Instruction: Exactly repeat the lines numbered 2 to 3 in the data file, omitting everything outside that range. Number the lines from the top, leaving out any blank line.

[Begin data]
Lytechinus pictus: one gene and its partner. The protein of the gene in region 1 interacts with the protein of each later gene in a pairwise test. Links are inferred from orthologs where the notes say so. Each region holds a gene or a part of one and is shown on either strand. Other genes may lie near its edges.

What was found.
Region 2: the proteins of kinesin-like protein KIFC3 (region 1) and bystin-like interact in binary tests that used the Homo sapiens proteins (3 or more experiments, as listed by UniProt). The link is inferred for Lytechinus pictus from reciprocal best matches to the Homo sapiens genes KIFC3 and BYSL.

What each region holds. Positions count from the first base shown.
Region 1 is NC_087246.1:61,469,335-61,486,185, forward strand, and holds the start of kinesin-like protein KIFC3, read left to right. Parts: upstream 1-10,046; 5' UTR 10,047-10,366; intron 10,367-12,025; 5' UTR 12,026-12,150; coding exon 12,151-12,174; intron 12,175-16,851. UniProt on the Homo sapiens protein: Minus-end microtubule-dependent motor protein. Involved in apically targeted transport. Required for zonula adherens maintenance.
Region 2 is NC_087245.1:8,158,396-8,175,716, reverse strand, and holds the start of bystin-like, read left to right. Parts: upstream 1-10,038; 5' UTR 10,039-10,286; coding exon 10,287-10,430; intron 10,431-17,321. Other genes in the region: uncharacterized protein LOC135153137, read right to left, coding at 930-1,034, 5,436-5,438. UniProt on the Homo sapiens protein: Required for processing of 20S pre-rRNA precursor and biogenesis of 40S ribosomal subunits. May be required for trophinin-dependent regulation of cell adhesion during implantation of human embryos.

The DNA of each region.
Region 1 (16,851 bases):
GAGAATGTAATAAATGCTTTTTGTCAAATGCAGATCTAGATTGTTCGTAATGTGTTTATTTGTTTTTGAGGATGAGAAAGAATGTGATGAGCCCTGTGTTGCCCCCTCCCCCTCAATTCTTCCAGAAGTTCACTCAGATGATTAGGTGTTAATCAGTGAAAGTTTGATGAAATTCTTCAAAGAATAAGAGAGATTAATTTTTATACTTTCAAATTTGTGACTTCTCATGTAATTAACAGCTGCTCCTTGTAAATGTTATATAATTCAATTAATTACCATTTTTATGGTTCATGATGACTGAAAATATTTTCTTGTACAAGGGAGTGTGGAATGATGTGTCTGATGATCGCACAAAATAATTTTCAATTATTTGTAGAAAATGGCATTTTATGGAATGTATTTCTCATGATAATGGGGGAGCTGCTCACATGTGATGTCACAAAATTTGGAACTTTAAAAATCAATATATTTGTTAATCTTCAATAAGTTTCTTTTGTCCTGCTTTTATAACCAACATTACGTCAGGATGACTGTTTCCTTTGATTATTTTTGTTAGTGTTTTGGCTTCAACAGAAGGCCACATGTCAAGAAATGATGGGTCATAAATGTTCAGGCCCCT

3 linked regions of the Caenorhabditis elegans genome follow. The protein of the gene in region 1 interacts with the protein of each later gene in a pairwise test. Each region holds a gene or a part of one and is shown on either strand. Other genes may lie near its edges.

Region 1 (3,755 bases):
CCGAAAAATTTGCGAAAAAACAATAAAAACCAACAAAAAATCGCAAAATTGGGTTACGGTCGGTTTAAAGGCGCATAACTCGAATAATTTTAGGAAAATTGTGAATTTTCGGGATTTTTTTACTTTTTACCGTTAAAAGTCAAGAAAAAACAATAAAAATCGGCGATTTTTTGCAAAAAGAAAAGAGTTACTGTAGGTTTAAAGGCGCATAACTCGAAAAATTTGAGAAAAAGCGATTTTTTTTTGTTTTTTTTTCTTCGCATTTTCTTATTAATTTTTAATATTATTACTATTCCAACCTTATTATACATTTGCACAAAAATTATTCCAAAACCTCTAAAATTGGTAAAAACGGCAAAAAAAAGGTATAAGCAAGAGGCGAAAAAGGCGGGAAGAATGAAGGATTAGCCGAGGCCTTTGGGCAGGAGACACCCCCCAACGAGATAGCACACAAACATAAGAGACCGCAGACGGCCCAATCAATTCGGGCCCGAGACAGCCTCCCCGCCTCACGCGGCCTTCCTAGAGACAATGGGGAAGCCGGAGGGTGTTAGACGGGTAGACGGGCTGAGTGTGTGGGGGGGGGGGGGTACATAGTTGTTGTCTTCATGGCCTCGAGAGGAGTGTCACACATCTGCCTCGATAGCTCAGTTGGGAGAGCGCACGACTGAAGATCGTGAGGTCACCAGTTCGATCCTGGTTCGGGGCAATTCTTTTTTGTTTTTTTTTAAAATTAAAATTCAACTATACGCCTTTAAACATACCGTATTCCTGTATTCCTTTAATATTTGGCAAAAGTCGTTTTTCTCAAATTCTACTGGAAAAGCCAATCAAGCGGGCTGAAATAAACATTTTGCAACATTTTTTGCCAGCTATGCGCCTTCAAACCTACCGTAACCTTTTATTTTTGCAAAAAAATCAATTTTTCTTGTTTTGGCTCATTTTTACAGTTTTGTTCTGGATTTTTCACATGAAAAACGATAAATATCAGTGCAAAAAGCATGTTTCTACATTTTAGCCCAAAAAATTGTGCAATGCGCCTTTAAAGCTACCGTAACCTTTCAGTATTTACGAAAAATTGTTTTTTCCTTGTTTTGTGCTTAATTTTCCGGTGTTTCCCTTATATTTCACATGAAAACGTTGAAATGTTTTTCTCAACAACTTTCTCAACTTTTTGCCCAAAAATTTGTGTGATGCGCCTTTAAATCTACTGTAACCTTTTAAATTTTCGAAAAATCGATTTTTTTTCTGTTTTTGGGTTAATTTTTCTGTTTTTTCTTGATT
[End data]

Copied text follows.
What was found.
Region 2: the proteins of kinesin-like protein KIFC3 (region 1) and bystin-like interact in binary tests that used the Homo sapiens proteins (3 or more experiments, as listed by UniProt). The link is inferred for Lytechinus pictus from reciprocal best matches to the Homo sapiens genes KIFC3 and BYSL.